Last summer I signed on to produce a movie called Layover, an indie film I saw at the Seattle International Film Festival. I had a number of reasons for wanting to work on the film, but one of them was to learn the ins-and-outs of self-distribution, which is something that I felt was (and still is) a possible outcome for my own film, The Primary Instinct.

When Layover was self-released, we received placement in many high-profile online outlets (as well as a nice mention on the /Filmcast). The filmmakers, actors, and myself promoted the film heavily across social media. Combine all this with an asking price of $6 for a full HD digital download, and we had every reason to expect that the film would have a profitable run, especially given that the film’s budget was only $6,000. Were we right? How much money do you think our film made?

Now that some time has passed, we’ve had the opportunity to take stock and re-evaluate the effectiveness of our release strategy. After the jump, I will detail the plan we executed and tell you exactly how much revenue the film has earned.
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How to Shoot a Nightclub Scene Using Almost No Money


This year at the Seattle International Film Festival, I saw a movie called Layover, which tells the story of how a young Parisian named Simone gets stuck in LA on an extended layover and ends up learning more about her hopes and dreams than she had anticipated. Not only was I impressed with the film, I also loved the story of how filmmaker Joshua Caldwell put it together for about $6,000. Layover is a testament to what can be accomplished with a solid script, a strong directorial eye, a single Canon 5D Mark II camera, and sheer willpower.

In fact, I enjoyed the film so much that (full disclosure) I signed on to become a producer for it. And starting today, /Film readers and /Filmcast listeners can download the film, DRM-free, for $5.95.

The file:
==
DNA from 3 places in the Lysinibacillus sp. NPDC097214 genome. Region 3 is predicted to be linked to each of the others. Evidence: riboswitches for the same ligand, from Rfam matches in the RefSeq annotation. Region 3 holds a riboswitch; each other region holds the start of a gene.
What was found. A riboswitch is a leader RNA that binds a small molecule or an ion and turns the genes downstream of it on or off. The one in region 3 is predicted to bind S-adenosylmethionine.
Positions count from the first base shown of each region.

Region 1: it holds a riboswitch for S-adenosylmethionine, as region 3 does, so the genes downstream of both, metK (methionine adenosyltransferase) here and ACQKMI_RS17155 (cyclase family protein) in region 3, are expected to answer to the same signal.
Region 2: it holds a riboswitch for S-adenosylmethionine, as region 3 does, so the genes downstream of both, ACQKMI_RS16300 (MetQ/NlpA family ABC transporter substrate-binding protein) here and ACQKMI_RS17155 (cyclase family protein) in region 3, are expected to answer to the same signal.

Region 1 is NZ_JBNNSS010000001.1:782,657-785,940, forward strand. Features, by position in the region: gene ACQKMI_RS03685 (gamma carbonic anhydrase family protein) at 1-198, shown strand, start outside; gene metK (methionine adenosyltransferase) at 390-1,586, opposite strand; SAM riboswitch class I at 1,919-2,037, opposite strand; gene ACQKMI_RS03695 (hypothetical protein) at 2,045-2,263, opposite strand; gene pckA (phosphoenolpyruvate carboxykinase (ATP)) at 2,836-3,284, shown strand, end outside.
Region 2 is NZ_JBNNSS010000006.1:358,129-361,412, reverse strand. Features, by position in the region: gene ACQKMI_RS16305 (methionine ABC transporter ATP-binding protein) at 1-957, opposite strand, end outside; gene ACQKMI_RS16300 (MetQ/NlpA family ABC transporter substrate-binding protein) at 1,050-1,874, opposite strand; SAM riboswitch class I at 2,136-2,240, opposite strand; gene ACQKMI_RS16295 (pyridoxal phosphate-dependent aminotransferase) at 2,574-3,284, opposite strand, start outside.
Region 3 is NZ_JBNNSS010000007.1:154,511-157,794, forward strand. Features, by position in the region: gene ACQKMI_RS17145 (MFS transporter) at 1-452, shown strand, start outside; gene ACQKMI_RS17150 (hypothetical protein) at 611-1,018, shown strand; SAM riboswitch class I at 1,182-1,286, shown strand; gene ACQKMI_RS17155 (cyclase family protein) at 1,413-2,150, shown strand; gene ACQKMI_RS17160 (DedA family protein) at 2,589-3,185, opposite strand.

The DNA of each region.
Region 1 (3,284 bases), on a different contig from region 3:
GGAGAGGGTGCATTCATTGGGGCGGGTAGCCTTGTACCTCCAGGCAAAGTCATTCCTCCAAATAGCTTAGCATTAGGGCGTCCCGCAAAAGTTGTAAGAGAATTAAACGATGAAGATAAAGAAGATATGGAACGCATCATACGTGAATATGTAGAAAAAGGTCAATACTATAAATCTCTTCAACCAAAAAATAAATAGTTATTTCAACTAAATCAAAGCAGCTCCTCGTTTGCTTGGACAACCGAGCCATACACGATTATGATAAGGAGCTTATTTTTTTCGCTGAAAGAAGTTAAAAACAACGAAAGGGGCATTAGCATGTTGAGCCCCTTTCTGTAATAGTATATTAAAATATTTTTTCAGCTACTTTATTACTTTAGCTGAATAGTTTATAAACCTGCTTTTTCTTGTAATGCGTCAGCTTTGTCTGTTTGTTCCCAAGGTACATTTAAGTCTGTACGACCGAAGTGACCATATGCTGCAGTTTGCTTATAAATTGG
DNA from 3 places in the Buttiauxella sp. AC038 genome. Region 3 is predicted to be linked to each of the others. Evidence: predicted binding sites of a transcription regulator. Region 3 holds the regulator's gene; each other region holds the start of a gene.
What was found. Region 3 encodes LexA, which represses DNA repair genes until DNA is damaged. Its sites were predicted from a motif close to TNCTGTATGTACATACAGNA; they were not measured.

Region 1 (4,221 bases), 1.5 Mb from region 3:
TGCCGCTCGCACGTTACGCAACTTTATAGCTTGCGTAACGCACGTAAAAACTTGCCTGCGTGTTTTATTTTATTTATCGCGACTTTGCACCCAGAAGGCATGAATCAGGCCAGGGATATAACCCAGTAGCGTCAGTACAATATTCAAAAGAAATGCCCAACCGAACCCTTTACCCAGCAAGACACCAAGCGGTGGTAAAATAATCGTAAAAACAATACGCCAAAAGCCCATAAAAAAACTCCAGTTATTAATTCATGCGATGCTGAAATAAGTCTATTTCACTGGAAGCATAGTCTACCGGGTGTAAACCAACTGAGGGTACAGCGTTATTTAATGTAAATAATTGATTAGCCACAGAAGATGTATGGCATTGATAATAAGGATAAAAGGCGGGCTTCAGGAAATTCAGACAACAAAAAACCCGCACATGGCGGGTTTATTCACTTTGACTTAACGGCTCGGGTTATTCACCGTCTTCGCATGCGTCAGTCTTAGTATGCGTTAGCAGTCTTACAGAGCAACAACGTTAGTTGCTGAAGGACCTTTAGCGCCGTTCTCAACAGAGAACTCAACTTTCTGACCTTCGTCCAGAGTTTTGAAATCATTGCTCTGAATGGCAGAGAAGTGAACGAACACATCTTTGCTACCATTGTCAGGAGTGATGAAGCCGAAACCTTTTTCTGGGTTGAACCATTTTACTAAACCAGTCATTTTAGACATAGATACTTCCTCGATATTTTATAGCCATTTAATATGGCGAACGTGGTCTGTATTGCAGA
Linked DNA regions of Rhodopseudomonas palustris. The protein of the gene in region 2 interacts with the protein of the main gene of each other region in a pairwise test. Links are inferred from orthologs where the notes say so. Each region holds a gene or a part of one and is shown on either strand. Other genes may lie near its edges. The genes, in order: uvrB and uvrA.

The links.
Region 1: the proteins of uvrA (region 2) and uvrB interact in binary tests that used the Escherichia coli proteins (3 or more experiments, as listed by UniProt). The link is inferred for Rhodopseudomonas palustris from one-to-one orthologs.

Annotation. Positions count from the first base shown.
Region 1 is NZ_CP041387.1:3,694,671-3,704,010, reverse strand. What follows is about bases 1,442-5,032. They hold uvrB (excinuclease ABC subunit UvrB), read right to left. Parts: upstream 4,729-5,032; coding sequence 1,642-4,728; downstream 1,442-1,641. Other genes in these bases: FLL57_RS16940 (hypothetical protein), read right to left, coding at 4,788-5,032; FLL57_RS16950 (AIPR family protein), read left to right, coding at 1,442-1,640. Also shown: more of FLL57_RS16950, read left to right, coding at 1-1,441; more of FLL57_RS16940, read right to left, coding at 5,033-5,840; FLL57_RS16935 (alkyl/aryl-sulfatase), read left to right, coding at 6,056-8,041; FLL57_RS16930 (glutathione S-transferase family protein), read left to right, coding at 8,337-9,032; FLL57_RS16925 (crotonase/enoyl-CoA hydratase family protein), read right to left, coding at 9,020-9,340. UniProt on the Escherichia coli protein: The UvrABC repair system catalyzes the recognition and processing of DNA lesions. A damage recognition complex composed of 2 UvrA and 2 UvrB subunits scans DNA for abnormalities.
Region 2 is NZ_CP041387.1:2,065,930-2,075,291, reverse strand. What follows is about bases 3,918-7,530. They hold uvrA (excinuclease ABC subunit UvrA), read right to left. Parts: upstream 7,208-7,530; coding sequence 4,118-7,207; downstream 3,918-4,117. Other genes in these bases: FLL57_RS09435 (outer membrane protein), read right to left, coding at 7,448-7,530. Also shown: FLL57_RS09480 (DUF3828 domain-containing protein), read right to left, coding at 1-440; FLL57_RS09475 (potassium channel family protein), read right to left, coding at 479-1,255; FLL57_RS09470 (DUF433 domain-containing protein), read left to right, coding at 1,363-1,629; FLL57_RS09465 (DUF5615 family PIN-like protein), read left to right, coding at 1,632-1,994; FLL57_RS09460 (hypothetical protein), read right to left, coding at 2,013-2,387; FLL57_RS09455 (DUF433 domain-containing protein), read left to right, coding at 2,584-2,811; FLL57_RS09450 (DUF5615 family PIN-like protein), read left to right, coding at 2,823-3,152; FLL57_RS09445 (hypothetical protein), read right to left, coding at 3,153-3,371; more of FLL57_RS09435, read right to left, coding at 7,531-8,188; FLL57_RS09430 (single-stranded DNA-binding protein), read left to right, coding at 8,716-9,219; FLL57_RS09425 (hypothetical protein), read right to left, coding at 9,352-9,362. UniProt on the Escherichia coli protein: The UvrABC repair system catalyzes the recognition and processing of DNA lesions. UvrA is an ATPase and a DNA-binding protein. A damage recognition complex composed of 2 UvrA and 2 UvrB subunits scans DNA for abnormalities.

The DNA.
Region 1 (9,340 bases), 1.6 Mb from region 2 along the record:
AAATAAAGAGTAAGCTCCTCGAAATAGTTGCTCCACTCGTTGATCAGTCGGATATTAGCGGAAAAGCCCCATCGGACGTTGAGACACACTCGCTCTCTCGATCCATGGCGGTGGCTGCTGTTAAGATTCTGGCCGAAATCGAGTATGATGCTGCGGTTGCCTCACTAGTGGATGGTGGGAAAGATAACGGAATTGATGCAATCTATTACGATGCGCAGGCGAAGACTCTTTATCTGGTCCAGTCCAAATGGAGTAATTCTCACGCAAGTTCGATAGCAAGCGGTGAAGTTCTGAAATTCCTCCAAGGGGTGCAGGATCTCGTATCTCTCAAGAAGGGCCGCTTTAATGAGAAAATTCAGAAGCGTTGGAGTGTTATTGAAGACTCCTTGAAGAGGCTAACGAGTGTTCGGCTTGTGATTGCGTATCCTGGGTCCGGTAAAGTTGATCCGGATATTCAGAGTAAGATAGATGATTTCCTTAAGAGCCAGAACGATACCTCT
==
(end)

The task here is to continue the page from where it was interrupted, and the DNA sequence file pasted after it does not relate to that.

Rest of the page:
One thing that I found particularly impressive about the film was an intense scene that takes place at a nightclub with Simone and her friend. How did Caldwell shoot this scene on such a limited budget? After the jump, see Caldwell’s exclusive video explanation of how he filmed the nightclub scene, and read an interview I did with Caldwell and his collaborators.
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Making a Movie: The Vagaries of Film Festival Submission


Making a Movie” is a series of columns that chronicles our attempt to make, market, and distribute a film with Stephen Tobolowsky in 2014

I decided early on in making The Primary Instinct, that I would want to submit it to film festivals as parts of its roll-out strategy. Not only do festivals provide an amazing platform for publicity, word-of-mouth, and potential acquisition, but I also love the culture there. From the few festivals I’ve been to (Sundance, SIFF, IFFboston), I’ve always felt like the air is electric with anticipation and excitement for quality cinema. It would be a huge honor to be a part of that in some way.

But submitting to film festivals is no easy task. There are pages and pages and pages of rules (much of which I’m guessing is meant to weed out those who don’t follow directions exactly), and tons of documentation is required. After the jump, you’ll find a few things I learned about the festival submission process.